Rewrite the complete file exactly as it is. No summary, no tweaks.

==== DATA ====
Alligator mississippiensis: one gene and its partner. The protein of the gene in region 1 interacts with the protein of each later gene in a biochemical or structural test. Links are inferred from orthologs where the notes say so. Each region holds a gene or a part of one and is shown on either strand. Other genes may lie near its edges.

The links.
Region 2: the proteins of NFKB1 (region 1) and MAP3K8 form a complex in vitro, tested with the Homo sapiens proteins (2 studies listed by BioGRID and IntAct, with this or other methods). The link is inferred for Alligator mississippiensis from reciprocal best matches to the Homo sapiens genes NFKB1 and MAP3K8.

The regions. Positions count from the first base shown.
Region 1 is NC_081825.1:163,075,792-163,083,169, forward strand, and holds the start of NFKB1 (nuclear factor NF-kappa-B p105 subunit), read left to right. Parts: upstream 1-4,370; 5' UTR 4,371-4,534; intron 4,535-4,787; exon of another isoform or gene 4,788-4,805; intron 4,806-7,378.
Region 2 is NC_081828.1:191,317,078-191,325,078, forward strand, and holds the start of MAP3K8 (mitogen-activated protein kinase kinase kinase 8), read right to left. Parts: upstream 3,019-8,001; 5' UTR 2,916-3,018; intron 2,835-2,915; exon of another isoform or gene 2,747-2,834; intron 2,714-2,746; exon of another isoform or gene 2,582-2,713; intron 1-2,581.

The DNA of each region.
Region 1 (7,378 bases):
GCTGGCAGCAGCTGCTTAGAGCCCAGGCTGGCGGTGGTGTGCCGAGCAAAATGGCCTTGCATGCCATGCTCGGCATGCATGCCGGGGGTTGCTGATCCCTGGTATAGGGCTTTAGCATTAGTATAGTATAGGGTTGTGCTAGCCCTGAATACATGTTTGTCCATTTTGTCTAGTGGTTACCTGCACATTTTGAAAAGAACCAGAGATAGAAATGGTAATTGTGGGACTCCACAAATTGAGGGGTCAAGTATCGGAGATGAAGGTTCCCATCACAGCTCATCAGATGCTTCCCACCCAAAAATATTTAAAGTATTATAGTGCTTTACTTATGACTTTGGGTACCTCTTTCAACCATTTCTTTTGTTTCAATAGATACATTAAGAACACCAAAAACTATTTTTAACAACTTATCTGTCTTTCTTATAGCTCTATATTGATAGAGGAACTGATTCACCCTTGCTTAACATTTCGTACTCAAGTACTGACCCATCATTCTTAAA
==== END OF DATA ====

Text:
Alligator mississippiensis: one gene and its partner. The protein of the gene in region 1 interacts with the protein of each later gene in a biochemical or structural test. Links are inferred from orthologs where the notes say so. Each region holds a gene or a part of one and is shown on either strand. Other genes may lie near its edges.

The links.
Region 2: the proteins of NFKB1 (region 1) and MAP3K8 form a complex in vitro, tested with the Homo sapiens proteins (2 studies listed by BioGRID and IntAct, with this or other methods). The link is inferred for Alligator mississippiensis from reciprocal best matches to the Homo sapiens genes NFKB1 and MAP3K8.

The regions. Positions count from the first base shown.
Region 1 is NC_081825.1:163,075,792-163,083,169, forward strand, and holds the start of NFKB1 (nuclear factor NF-kappa-B p105 subunit), read left to right. Parts: upstream 1-4,370; 5' UTR 4,371-4,534; intron 4,535-4,787; exon of another isoform or gene 4,788-4,805; intron 4,806-7,378.
Region 2 is NC_081828.1:191,317,078-191,325,078, forward strand, and holds the start of MAP3K8 (mitogen-activated protein kinase kinase kinase 8), read right to left. Parts: upstream 3,019-8,001; 5' UTR 2,916-3,018; intron 2,835-2,915; exon of another isoform or gene 2,747-2,834; intron 2,714-2,746; exon of another isoform or gene 2,582-2,713; intron 1-2,581.

The DNA of each region.
Region 1 (7,378 bases):
GCTGGCAGCAGCTGCTTAGAGCCCAGGCTGGCGGTGGTGTGCCGAGCAAAATGGCCTTGCATGCCATGCTCGGCATGCATGCCGGGGGTTGCTGATCCCTGGTATAGGGCTTTAGCATTAGTATAGTATAGGGTTGTGCTAGCCCTGAATACATGTTTGTCCATTTTGTCTAGTGGTTACCTGCACATTTTGAAAAGAACCAGAGATAGAAATGGTAATTGTGGGACTCCACAAATTGAGGGGTCAAGTATCGGAGATGAAGGTTCCCATCACAGCTCATCAGATGCTTCCCACCCAAAAATATTTAAAGTATTATAGTGCTTTACTTATGACTTTGGGTACCTCTTTCAACCATTTCTTTTGTTTCAATAGATACATTAAGAACACCAAAAACTATTTTTAACAACTTATCTGTCTTTCTTATAGCTCTATATTGATAGAGGAACTGATTCACCCTTGCTTAACATTTCGTACTCAAGTACTGACCCATCATTCTTAAA